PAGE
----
15 July, 2013@7:11 pm
“Prisoner Of Conscious is a record that’s really about where I am now, and what kind of songs I want to make, versus what kind of songs people want me to make…. It’s my job as an artist to continue to challenge myself, and then, challenge my audience,” Talib Kweli told HipHopSite.Com almost two years ago to the day, in an exclusive interview. The same interview revealed that the album would include a feature from Nelly, leaving many to wonder if Kweli would finally buckle to the major label system, and create a “commercial” LP. After all, the title might suggest that he is a “prisoner” to making “conscious” hip-hop music.
The title is actually a play on the term “prisoner of conscience”, which Amnesty International refers to as anyone wrongly persecuted for their race, religion, or political views. Given recent political events we’ve seen over the past few years – both inside and outside of the U.S. – there is a poignancy to Talib’s album title, whether referring to Pussy Riot, Trayvon Martin, or Justin Carter.
However Talib’s own release from the major label prison system may have altered the direction of Prisoner Of Conscious over the past two years, as the pressure to create a “marketable” single has been lifted. The closest thing to that is his collaboration with a pre-drop-kicking Miguel, “Come Here”, which just barely missed the mark, as Miguel’s own popularity would explode shortly after the song’s release. We can only guess that radio’s pre-conceived notions of Talib held the Marvin Gaye-influenced track back, as Robin Thicke and company would employ a similar formula for their hit “Blurred Lines”. Maybe this is what Talib meant by Prisoner Of Conscious.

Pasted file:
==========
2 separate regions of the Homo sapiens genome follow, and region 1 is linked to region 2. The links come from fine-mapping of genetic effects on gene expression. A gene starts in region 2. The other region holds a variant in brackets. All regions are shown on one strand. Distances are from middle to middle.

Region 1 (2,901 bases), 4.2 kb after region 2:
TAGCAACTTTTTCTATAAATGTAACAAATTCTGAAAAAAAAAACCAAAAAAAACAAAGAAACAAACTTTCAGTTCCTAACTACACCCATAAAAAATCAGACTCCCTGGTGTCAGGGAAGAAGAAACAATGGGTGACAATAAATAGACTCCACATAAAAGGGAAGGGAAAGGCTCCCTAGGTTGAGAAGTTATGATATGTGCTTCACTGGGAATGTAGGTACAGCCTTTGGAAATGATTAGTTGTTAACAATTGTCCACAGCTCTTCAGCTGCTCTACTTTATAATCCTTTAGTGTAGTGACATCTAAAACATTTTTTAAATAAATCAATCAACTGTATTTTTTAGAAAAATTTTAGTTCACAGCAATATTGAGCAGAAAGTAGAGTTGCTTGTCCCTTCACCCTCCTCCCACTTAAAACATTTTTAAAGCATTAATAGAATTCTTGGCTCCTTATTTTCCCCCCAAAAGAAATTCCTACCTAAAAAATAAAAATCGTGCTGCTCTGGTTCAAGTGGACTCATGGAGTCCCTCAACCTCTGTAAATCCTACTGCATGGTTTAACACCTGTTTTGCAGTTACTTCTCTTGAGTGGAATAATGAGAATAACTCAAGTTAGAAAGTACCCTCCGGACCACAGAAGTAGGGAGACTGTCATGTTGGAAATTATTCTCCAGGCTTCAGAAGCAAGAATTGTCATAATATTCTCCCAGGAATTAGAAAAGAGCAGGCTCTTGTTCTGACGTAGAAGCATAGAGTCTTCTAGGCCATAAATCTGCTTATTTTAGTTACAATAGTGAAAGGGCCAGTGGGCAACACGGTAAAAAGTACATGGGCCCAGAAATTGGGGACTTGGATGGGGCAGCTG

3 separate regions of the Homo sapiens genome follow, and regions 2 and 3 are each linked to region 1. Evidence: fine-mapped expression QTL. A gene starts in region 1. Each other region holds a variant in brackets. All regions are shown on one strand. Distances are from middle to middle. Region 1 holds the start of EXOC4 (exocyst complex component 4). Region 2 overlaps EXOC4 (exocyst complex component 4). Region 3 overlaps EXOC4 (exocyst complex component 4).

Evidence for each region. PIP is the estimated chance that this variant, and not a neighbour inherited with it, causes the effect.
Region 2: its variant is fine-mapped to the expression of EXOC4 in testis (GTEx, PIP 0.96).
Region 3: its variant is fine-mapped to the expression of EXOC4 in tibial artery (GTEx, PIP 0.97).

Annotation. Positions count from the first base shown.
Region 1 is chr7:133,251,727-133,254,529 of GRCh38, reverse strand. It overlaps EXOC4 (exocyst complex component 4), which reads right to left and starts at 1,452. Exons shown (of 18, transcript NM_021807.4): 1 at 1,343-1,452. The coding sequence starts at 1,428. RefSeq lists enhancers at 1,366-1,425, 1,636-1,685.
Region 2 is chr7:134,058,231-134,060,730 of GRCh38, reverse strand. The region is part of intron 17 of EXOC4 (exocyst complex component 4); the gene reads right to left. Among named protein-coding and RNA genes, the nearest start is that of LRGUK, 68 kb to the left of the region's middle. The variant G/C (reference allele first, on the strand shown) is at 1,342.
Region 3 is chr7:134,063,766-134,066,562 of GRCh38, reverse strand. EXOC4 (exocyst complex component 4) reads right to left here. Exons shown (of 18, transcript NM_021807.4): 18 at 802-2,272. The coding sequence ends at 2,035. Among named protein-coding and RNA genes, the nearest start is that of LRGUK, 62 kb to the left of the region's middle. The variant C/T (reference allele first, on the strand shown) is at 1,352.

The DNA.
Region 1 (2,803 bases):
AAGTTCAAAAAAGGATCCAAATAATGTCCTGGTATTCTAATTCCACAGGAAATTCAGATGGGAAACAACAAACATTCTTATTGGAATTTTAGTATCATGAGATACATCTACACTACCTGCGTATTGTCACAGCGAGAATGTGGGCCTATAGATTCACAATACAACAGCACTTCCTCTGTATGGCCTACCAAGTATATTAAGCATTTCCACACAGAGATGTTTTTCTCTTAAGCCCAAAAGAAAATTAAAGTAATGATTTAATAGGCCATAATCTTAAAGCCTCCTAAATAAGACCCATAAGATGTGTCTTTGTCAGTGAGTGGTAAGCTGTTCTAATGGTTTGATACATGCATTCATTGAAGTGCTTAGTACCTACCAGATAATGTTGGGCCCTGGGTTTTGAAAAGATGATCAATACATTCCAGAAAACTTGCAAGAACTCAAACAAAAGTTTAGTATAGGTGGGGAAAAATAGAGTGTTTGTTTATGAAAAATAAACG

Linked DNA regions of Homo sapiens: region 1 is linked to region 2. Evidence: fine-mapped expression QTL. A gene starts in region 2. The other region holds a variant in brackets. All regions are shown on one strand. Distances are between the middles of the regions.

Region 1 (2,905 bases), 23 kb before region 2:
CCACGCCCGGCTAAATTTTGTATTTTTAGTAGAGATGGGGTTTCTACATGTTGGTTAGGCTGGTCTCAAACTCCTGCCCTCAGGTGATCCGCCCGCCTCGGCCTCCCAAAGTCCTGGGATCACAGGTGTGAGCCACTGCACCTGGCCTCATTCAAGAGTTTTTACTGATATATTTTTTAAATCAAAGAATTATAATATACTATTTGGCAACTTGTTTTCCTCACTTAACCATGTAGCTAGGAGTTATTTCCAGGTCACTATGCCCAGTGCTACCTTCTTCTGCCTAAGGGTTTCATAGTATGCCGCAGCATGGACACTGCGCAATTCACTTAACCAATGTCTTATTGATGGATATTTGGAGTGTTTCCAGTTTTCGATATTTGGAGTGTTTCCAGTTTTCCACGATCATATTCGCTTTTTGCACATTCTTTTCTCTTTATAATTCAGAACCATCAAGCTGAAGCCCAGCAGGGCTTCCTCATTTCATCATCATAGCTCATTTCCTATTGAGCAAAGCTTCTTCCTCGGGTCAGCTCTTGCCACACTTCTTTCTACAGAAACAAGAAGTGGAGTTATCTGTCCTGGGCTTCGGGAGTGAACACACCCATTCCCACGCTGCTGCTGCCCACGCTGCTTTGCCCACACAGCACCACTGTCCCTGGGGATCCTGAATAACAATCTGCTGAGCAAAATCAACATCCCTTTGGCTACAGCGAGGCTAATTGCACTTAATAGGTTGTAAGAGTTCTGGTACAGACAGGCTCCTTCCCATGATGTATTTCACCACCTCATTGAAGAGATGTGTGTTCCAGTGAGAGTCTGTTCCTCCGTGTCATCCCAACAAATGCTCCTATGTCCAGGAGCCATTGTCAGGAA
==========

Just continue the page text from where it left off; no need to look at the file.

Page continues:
While Kweli’s classic LP with Hi-Tek, Reflection Eternal’s Train Of Thought, may forever remain his best album, Prisoner Of Conscious is its closest companion, and without a doubt the most mature LP of his career. There is no doubt the Occupy Movement of 2012 influenced the direction Kweli would ultimately take, something Kweli couldn’t have predicted a year earlier. The album begins with “Human Mic”, which begins with a sample of his viral YouTube moment, which found occupiers echoing his words for the rest of the crowd to hear, before leading into the track. The raw, symphonic track sets the tone for the album perfectly, as Talib Kweli lyrically destroys the track, not holding back for anyone.
The album does contain a few of these more street level moments, suggesting he’s kept his backpack in tact, especially when there’s friendly competition amongst his peers. Two of the best moments are on “Push Thru” (feat. Curren$y and Kendrick Lamar) and the RZA produced “Rocket Ships” (feat. Busta Rhymes), as everyone brings their A-game to Kweli’s cipher. “High Life” finds him sparring with Rubix over a moving, meaty Oh No beat, finishing off with a killer horn solo.
“High Life”, in fact, is a good example of the album’s aforementioned maturity, as Talib is one of the few artists to continue to produce full, organic tracks in the post-coffee shop hip-hop landscape. There’s a thoughtful subsection of this album dedicated to this sound, as songs like “Ready Set Go” (feat. Melanie Fiona), “Delicate Flowers”, and “Hamster Wheel” show respect for women, as Kweli always has.
While “Turnt Up” and “Upper Echelon” borrow breaks from Rakim and Masta Ace, and builds on top of them, there’s no real threat of Kweli dumbing down his music for the masses. It’s hard to be offended by the Miguel track as it’s done so well, and even “Before He Walked” finds Nelly trading his radio ready-style for some blues-inspired vocals, and it works.
While the album length is heavy at fifteen tracks, and could have been cut down by a few songs, Talib’s assumed attempt at making a “commercial” LP has instead taken a completely different direction, and perhaps delivered one of the most consistant albums of his career.
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